As I’ve mentioned before, I have a long commute, and during my drives I listen to podcasts. I recently stumbled onto Helen Zaltzman’s “The Allusionist,” which is a part of the Radiotopia network. Helen Zaltzman, you may know, is one-third of the trio responsible for “Answer Me This!,” which, I am somewhat chagrined to admit, has not been in my standard routine for a while, though it has been a source of great entertainment.
“The Allusionist” is a podcast that tickles my etymology bone (having thought at one point that lexicography and linguistics would make for a fascinating career, I am not surprised I have an etymology bone) and I learn new words every episode. High drama, it is admittedly not, but for an intellectual diversion, it is quite entertaining.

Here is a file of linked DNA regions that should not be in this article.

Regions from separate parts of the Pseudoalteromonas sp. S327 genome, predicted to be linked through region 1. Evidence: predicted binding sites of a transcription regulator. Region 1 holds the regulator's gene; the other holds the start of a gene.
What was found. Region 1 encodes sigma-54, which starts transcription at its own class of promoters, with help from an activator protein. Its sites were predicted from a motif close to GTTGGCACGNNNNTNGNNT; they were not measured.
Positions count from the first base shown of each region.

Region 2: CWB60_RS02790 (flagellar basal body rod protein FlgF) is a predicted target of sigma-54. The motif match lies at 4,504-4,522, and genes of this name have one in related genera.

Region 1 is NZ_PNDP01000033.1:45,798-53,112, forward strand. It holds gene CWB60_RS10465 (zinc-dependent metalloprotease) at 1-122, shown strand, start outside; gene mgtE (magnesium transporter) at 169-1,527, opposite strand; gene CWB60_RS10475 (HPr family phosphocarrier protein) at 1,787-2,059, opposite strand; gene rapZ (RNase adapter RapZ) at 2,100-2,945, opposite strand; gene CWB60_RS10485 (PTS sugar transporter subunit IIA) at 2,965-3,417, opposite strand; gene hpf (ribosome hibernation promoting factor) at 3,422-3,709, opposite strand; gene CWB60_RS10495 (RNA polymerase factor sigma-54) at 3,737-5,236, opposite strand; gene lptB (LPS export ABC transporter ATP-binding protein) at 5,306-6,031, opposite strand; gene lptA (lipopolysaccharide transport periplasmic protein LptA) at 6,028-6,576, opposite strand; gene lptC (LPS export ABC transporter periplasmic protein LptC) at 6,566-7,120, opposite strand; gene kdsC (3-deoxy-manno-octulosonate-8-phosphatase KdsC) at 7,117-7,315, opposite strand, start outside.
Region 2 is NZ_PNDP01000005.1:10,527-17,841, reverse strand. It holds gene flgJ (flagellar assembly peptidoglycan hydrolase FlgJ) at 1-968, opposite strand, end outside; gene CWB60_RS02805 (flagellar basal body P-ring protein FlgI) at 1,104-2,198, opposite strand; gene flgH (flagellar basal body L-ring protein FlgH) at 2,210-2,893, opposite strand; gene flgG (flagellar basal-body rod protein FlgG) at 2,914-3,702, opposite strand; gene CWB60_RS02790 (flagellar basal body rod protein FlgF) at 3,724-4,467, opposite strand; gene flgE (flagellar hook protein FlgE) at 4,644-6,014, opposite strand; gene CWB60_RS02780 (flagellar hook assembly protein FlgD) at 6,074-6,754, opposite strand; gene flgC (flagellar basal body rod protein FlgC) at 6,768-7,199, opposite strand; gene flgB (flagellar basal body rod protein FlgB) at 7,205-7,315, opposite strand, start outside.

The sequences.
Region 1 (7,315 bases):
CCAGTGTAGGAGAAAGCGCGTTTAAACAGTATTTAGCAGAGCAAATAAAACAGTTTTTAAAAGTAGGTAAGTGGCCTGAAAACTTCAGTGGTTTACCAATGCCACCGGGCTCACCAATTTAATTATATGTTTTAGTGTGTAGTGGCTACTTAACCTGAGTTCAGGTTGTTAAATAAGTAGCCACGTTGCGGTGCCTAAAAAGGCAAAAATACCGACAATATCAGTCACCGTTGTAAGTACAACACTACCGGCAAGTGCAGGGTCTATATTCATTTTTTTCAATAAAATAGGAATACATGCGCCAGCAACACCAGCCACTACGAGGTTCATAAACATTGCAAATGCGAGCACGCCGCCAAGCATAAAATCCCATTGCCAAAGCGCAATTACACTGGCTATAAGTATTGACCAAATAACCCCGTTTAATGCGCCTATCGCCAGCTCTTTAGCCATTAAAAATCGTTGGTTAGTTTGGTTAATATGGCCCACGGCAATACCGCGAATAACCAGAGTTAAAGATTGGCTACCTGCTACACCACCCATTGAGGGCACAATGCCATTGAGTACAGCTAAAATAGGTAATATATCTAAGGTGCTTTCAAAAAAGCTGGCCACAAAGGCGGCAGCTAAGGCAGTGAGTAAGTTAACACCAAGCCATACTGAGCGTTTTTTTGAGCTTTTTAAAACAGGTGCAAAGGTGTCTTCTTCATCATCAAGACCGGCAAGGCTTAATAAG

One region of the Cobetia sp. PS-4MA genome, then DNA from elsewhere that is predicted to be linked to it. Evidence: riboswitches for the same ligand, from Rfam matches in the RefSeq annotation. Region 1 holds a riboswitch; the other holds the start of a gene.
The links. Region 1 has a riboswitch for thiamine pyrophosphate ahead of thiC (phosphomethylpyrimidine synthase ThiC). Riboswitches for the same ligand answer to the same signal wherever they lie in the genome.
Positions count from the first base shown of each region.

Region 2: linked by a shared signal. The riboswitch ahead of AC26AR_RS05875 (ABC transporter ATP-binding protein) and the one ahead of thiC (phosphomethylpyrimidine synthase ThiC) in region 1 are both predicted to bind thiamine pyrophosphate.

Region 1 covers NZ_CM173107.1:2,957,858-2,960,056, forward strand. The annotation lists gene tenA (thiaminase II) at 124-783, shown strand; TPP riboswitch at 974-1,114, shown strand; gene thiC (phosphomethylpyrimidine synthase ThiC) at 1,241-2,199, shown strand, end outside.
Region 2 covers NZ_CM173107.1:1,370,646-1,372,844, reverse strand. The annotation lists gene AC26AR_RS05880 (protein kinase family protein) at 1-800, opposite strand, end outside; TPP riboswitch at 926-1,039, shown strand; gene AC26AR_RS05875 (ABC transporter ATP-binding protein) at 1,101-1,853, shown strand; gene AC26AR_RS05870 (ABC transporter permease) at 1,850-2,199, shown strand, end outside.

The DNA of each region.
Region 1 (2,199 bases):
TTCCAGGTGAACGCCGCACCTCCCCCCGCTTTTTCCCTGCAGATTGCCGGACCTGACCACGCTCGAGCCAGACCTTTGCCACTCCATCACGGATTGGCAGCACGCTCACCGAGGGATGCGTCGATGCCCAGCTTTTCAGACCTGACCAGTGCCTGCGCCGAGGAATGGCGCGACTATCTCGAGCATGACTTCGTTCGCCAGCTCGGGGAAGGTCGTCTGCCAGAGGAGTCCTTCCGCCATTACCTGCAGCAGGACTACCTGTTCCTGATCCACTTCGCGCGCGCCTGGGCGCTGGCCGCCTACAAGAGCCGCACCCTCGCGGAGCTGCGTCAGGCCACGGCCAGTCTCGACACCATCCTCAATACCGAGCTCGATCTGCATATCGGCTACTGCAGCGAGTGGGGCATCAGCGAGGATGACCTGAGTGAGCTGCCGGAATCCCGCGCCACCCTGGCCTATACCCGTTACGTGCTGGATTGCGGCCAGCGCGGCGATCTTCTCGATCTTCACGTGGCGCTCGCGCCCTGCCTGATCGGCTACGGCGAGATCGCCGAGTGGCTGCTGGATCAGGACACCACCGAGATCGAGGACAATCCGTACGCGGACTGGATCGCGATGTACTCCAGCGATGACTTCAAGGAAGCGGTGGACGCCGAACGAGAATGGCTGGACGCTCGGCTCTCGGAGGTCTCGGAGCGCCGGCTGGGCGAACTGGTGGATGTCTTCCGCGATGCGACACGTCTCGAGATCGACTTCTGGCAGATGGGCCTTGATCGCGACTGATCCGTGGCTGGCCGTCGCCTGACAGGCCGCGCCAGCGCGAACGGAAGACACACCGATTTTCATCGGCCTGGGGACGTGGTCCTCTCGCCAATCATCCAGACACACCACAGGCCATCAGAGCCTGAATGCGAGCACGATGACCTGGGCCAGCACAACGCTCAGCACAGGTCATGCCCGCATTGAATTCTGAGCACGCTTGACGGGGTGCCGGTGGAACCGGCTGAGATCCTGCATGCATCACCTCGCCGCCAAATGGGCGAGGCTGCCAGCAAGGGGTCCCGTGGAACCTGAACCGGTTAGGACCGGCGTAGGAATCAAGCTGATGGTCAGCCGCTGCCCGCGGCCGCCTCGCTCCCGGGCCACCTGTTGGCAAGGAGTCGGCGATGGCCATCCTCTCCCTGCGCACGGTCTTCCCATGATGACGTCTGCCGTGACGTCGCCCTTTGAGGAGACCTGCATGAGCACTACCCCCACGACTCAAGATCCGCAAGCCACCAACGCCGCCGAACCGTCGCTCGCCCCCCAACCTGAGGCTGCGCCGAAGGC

Okay, so what? Well, I learned today that the contra-cousin of hyperbole (i.e., it’s related but not an exact opposite) is litotes, defined by Oxford Dictionaries as “ironical understatement in which an affirmative is expressed by the negative of its contrary.” The example provided is “you won’t be sorry,” meaning “you’ll be glad.” I like understatement (a common phrase I heard growing up was “I was so worried I almost called you”) so litotes resonates a little with me.
Anyway, nothing too important to really discuss in this post, just: words are fun, and you should listen to The Allusionist.